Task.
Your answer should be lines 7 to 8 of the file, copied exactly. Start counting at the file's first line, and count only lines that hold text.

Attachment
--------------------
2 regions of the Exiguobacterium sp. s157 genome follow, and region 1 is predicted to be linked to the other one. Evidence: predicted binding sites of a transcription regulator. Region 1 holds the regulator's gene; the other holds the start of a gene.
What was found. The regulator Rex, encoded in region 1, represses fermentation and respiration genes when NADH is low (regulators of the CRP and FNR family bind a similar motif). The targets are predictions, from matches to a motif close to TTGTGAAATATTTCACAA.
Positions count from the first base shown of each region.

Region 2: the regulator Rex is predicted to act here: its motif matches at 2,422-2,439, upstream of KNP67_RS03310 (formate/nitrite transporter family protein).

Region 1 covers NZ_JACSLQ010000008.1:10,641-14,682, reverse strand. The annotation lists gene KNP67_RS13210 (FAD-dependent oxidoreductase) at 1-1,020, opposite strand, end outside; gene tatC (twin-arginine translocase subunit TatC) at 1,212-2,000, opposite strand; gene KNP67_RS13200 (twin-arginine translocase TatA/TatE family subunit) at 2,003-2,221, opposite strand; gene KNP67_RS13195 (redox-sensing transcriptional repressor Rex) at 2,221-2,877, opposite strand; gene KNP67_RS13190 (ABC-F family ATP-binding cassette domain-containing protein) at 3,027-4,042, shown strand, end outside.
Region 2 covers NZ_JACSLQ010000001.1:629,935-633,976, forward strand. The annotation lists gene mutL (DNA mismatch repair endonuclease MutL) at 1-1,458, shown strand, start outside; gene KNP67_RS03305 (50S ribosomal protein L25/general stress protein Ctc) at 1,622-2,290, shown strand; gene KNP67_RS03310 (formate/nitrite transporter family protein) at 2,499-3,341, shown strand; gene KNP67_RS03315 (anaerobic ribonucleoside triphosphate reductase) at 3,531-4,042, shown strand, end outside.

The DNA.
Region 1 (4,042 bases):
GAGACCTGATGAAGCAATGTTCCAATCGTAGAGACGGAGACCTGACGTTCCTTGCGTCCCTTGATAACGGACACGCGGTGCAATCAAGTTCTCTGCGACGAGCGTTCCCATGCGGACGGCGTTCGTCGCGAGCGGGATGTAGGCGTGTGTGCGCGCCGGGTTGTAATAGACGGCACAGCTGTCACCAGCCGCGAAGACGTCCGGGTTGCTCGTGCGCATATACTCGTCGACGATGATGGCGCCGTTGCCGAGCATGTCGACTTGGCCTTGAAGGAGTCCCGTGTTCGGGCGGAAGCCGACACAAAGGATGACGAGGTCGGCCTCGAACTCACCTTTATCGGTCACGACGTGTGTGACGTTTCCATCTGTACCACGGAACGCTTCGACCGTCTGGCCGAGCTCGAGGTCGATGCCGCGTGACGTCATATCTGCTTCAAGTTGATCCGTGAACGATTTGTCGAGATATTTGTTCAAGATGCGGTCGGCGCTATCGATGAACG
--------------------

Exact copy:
The DNA.
Region 1 (4,042 bases):